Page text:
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January 10, 1996

Risk Factors for HIV-1 Seroconversion Among Young Men in Northern Thailand

Author Affiliations

From the Departments of Health Policy and Management (Dr Celentano) and Epidemiology (Drs Celentano and Nelson and Ms Kuntolbutra), The Johns Hopkins University School of Hygiene and Public Health, Baltimore, Md; Department of Family Medicine (Dr Matanasarawoot and Ms Suprasert) and Office of the President (Dr Theetranont), Chiang Mai (Thailand) University; Royal Thai Army (Dr Eiumtrakul), Royal Thai Air Force (Dr Tulvatana), Ministry of Public Health (Dr Akarasewi), Chiang Mai; Robert Wood Johnson Medical School, Piscataway, NJ (Dr Wright); and the Armed Forces Research Institute of Medical Sciences, Bangkok, Thailand (Dr Sirisopana).

JAMA. 1996;275(2):122-127. doi:10.1001/jama.1996.03530260036028

Objective.  —To identify behavioral and sociodemographic risk factors for incident human immunodeficiency virus—1 (HIV-1) infection among healthy young men in northern Thailand.

Design.  —Men inducted into military service in northern Thailand in May and November 1991 were followed at 6-month intervals until discharge 2 years later. Trained nonmilitary interviewers identified risk factors for HIV-1 infection through interviews with the men.

Setting.  —Thirteen military bases in northern Thailand.

Participants.  —A total of 1932 seronegative men, aged 19 to 23 years (average age, 21 years) at enrollment, conscripted into the Royal Thai Army and Air Force from six upper-northern Thai provinces.

Main Outcome Measures.  —Human immunodeficiency virus—1 seroincidence as determined through enzyme-linked immunosorbent assay and verified by Western blot, and univariate and multivariate analyses of risk factors related to HIV-1 incidence.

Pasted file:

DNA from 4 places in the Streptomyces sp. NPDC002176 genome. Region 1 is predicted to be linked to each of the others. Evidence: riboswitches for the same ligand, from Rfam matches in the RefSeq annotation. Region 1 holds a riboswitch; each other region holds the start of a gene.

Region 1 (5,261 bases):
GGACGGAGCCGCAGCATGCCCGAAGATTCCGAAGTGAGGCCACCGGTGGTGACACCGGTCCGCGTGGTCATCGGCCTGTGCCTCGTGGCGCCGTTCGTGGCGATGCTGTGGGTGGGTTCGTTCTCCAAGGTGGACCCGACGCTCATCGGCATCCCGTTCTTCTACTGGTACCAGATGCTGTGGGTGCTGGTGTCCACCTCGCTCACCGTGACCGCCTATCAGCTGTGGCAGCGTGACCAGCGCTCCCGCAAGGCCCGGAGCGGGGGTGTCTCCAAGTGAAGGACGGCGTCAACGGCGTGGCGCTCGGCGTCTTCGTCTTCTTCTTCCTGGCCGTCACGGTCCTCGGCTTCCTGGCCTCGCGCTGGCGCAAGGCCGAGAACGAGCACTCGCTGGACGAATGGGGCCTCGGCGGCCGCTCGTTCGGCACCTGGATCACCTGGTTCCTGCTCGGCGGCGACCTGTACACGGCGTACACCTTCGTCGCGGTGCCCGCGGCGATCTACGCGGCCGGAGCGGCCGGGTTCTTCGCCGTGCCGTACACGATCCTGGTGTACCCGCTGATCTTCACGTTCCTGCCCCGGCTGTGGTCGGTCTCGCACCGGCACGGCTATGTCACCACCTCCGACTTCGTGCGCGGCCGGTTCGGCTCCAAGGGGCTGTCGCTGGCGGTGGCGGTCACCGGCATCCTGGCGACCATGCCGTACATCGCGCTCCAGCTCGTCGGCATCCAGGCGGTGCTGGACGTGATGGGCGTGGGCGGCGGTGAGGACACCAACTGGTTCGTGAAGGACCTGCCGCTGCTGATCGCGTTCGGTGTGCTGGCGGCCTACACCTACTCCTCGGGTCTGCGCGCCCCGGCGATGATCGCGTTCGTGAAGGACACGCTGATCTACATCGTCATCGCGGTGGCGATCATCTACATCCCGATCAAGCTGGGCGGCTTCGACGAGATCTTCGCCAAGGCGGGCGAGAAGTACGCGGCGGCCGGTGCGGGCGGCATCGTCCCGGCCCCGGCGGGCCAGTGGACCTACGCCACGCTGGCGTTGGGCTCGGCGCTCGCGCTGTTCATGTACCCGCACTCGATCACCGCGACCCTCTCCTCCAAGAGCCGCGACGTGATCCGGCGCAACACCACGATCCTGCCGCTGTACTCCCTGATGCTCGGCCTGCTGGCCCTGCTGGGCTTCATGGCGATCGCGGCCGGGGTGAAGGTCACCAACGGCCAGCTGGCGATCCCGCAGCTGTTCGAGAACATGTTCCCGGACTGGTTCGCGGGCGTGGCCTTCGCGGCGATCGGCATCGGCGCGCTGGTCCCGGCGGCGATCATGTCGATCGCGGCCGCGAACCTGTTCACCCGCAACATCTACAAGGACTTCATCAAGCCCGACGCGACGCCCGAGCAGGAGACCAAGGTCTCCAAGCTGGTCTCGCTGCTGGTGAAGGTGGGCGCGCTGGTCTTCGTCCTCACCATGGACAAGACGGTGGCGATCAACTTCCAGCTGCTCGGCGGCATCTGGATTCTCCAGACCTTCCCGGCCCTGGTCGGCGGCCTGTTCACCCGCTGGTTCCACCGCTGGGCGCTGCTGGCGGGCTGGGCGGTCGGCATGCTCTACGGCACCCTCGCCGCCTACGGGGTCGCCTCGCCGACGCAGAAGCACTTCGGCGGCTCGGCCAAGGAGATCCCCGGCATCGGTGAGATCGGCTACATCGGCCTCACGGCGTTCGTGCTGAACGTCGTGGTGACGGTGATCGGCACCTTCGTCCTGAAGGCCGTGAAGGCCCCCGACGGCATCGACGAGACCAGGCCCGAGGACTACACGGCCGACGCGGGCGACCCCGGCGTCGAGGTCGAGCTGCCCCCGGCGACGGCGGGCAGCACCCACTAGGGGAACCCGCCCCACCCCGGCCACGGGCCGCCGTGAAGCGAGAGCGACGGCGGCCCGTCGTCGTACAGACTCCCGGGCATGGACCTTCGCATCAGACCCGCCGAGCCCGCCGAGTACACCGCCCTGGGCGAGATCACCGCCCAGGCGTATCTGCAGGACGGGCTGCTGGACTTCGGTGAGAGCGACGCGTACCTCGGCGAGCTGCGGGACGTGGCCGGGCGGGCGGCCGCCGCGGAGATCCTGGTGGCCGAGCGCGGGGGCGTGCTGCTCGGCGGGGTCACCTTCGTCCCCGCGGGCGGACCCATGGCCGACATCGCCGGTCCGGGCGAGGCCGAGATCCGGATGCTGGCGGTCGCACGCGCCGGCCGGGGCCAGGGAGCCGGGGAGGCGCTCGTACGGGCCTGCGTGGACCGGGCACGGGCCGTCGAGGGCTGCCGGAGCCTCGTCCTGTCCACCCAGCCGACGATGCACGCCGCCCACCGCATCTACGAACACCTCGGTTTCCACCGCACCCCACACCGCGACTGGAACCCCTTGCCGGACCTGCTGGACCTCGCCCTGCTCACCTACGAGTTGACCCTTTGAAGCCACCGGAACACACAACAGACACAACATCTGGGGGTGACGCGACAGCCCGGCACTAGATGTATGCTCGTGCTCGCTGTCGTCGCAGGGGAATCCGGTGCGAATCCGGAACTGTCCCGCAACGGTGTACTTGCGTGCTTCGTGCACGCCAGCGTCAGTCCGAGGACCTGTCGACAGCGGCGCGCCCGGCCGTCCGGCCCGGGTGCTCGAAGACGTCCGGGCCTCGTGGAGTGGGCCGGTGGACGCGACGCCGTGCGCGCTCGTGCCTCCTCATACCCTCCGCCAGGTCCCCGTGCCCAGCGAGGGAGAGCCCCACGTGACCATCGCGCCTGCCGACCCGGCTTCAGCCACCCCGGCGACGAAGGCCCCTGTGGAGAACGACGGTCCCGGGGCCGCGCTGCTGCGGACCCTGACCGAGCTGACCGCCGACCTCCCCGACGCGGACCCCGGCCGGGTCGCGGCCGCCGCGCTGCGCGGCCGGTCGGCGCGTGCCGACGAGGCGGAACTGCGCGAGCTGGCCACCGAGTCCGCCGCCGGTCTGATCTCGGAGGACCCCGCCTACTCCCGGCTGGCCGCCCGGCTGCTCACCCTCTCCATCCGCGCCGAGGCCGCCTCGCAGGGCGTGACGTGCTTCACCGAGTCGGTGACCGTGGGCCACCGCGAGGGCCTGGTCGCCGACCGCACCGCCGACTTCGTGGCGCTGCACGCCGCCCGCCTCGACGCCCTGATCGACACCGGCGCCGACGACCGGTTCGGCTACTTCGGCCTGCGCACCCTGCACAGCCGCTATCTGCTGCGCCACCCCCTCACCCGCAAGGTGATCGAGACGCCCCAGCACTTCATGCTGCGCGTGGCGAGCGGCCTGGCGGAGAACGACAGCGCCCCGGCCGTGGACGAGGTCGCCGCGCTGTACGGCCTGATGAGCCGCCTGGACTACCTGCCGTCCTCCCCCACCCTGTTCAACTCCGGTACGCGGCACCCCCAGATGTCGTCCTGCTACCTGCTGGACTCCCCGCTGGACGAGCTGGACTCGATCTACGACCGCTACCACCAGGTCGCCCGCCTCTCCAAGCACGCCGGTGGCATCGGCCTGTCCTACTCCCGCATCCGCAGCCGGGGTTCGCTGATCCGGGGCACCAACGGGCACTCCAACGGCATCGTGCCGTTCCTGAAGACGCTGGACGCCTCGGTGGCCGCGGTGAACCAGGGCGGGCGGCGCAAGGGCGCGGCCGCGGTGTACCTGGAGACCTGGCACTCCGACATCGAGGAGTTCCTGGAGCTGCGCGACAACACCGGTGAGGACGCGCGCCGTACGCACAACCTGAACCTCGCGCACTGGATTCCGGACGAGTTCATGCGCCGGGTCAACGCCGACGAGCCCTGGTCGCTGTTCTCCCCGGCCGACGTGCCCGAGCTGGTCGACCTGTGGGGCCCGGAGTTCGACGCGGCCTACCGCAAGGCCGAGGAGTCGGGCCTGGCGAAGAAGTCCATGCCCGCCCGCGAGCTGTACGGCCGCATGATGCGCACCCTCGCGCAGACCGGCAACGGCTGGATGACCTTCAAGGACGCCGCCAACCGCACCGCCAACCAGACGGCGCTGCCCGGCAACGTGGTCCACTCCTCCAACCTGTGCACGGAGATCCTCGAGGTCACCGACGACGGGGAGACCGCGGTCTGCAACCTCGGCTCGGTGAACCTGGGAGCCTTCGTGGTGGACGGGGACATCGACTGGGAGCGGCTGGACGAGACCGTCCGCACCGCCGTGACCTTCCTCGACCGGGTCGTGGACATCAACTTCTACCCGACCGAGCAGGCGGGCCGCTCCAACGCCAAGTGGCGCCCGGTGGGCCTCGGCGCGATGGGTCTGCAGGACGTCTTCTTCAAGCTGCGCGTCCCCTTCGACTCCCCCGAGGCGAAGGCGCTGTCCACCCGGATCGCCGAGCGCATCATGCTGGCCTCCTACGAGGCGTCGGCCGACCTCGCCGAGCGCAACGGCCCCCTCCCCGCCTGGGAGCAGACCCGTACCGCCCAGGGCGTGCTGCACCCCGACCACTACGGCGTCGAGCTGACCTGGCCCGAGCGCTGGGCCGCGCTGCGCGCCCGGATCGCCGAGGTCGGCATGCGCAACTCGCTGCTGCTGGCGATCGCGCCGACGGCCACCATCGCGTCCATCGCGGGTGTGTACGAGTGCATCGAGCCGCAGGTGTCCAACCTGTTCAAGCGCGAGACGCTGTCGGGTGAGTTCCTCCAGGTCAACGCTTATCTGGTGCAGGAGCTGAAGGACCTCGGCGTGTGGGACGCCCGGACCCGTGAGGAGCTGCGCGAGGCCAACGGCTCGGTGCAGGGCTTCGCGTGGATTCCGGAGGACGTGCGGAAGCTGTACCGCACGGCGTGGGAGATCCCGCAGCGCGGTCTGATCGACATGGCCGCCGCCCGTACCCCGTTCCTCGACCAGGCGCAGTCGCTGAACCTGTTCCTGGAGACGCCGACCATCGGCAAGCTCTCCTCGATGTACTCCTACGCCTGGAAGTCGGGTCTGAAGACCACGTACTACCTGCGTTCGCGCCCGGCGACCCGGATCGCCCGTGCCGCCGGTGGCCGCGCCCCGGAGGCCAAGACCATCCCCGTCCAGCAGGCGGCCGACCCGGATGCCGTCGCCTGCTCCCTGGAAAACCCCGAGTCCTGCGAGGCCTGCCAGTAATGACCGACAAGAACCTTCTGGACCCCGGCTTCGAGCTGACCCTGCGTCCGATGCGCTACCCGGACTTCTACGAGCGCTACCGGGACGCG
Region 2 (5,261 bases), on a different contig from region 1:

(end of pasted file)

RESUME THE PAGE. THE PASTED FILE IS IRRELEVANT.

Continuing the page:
Results.  —A total of 85 men seroconverted to HIV-1 over the period of observation, giving an incidence rate of 2.43 per 100 person-years. Factors strongly associated with HIV-1 seroconversion were frequency of visits to female commercial sex workers (CSWs), sex with men, and incident sexually transmitted diseases (STDs). High frequency of condom use showed a significant (P<.001) protective effect for HIV-1 incidence among men with a history of recent sex with female CSWs in univariate analysis, but a multivariate model demonstrated no difference in HIV-1 seroconversion rates by consistency of condom use. Multivariate analysis incorporating condom use showed that having sex with men (adjusted relative risk [RR], 2.59; 95% confidence interval [CI], 1.08 to 6.25), having sex with CSWs (adjusted RR ranged from 2.54 [95% CI, 1.81 to 3.58] to 2.74 [95% CI, 1.56 to 4.81]), and incident STDs (adjusted RR, 2.38 [95% CI, 1.31 to 4.32]) to be predictors of incident HIV-1 infection. Substance use was not associated with HIV-1 seroconversion rates in multivariate analysis.

Conclusion.  —The HIV-1 incidence in this cohort of young men appears to be primarily attributable to having sex with female CSWs. Condom use provided some protection, although not in multivariate analysis; however, condom use has previously been shown likely to be useful in preventing HIV-1 transmission. Thus, programs to increase effective condom use in brothels are essential. Efforts to extend condom use to non-CSW partners are especially needed. More effective prevention and treatment of STDs may also be necessary to decrease HIV-1 infection in this population.(JAMA. 1996;275:122-127)